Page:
Momentum problem

  • Thread starter fishert16
  • Start date
  • #1
19
0
A Skateboarder with mass m1=48kg runs at 6.8m/s and jumps onto her skateboard with mass m2=2.9kg which is at rest at the bottom of a curved ramp. When the skateboarder lands on the board, how high does she and the skateboard go?

Relevant equations

w=[1/2(MVf^s)-1/2(MVi^2)]+[(MGHf-MGHi)]

The attempt at a solution

[(1/2(50.9)(0)^2)-(1/2(50.9)(6.8)^2)]+[(50.9)(9.8)(x)-(50.9)(9.8)(0)]
I found this to work out to
(0-1176.81)+(498.82x-0)
x=2.36m



I have worked out his equation and found Hf to be 2.36m im just not sure if this is correct or if not could someone enlighten me on another equation or where i went wrong thanks.
 
Last edited:

Answers and Replies

  • #2
2,063
2
It would be better if you could show your work. You may get the right answer using wrong method, too.
 
  • #3
1,357
0
There must be more to this problem. For example, how curved is the ramp? What about friction between the board and the ramp? Does the skateboarder jump onto her skateboard with the same running speed?
 
  • #4
19
0
I have edited to show the work and give a better view to show what i have done.
 
  • #5
2,063
2
A Skateboarder with mass m1=48kg runs at 6.8m/s and jumps onto her skateboard with mass m2=2.9kg which is at rest at the bottom of a curved ramp. When the skateboarder lands on the board, how high does she and the skateboard go?



[(1/2(50.9)(0)^2)-(1/2(50.9)(6.8)^2)]+[(50.9)(9.8)(x)-(50.9)(9.8)(0)]
I found this to work out to
(0-1176.81)+(498.82x-0)
x=2.36m
Where is it stated in problem that the person and the skateboard move at 6.8 m/s? You have titled this thread "Momentum problem," but it seems you have not considered momentum at all!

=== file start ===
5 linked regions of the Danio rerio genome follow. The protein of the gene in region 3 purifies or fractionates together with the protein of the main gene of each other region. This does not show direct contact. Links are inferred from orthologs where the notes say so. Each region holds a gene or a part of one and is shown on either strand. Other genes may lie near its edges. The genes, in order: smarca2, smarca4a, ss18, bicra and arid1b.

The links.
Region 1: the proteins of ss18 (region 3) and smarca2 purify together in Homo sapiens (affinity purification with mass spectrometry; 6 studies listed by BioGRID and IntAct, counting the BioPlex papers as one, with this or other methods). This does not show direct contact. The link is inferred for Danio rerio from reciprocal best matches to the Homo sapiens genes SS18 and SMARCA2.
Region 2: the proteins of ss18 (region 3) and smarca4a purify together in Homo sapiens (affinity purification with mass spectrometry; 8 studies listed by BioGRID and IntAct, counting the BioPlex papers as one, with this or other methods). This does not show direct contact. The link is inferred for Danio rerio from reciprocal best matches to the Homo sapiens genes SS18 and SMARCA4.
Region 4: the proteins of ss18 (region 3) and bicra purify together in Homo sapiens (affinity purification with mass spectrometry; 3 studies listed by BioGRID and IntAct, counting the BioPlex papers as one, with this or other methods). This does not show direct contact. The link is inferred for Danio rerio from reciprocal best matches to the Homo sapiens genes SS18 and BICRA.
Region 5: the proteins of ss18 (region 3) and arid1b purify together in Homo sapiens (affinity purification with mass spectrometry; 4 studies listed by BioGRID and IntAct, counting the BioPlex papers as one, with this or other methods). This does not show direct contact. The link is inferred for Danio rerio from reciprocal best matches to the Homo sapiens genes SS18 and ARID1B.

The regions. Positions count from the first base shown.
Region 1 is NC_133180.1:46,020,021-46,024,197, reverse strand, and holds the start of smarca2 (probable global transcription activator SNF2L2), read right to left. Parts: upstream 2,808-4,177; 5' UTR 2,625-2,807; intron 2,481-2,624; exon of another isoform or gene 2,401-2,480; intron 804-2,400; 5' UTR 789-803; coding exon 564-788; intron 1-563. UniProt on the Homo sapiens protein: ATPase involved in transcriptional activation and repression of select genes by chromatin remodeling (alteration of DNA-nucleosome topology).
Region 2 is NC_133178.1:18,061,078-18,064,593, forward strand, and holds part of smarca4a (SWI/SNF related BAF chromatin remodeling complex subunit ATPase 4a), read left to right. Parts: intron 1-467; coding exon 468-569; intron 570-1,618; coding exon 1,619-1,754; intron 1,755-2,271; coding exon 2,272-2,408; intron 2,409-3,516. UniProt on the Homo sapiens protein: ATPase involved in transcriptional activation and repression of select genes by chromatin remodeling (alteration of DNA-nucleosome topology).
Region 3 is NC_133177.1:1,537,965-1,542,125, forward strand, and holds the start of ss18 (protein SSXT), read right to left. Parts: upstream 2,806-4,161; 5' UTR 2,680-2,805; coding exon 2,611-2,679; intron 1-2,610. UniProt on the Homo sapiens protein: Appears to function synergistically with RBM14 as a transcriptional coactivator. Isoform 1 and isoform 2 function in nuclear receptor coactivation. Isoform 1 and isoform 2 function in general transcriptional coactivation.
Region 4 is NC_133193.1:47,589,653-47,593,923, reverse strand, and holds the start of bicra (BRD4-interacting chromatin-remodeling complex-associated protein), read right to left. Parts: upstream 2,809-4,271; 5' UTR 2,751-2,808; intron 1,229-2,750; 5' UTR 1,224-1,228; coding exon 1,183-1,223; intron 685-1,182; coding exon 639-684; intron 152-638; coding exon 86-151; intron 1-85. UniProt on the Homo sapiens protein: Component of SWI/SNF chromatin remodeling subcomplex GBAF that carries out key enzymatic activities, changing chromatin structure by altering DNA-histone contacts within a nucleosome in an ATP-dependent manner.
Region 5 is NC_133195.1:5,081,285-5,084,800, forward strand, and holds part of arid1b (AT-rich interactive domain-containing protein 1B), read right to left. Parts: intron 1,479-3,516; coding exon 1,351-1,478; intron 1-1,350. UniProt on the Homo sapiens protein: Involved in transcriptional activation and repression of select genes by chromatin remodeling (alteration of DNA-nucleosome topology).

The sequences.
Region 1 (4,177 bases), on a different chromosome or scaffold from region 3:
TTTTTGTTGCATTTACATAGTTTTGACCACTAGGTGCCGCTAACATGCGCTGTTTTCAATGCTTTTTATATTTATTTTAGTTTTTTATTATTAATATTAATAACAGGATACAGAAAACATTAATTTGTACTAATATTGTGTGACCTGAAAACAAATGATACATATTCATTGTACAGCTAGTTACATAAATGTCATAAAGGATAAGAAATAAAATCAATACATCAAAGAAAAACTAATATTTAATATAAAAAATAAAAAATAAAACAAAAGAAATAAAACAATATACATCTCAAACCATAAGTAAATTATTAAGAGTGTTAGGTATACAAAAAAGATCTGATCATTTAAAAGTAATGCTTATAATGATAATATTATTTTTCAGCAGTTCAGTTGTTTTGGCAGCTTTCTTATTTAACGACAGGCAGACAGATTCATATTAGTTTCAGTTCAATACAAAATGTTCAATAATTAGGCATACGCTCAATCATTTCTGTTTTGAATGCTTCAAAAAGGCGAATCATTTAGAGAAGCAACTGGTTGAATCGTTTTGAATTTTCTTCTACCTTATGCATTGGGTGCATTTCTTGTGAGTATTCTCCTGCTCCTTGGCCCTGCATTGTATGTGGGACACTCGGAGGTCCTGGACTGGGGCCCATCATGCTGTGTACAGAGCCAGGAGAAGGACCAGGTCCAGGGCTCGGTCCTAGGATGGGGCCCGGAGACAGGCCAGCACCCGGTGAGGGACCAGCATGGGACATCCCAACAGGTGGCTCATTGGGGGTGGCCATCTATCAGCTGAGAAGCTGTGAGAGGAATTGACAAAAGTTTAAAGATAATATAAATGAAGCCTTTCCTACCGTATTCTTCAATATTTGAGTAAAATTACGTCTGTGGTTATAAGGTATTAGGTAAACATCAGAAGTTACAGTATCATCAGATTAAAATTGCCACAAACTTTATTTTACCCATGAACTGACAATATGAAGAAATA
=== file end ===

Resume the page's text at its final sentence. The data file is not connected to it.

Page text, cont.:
• #6
19
0
Well that does not help me determine how to fix this problem. Should the velocity used in the problem be found from (MV1+MV2) = M(1+2)V(1+2) and solve for V1+2?
 
  • #7
2,063
2
Should the velocity used in the problem be found from (MV1+MV2) = M(1+2)V(1+2) and solve for V1+2?
Yes, that's right.
 
  • #8
19
0
so i found that to be 6.4m/s and i would plug this into where i intially had 6.8 and this should yield the correct answer
 
  • #9
2,063
2
so i found that to be 6.4m/s and i would plug this into where i intially had 6.8 and this should yield the correct answer
Yep. All that you are using is conservation of linear momentum in the first case, and the conservation of mechanical energy to the find the height.
 
  • #10
19
0
Thanks for the help
 

Related Threads on Momentum problem

Replies
11
Views
34K
Replies
2
Views
630
  • Last Post
Replies
2
Views
801
  • Last Post
Replies
2
Views
2K
  • Last Post
Replies
1
Views
898
  • Last Post
Replies
3
Views
939
  • Last Post
Replies
9
Views
2K
  • Last Post
Replies
3
Views
3K
  • Last Post
Replies
9
Views
1K
  • Last Post
Replies
12
Views
457
Top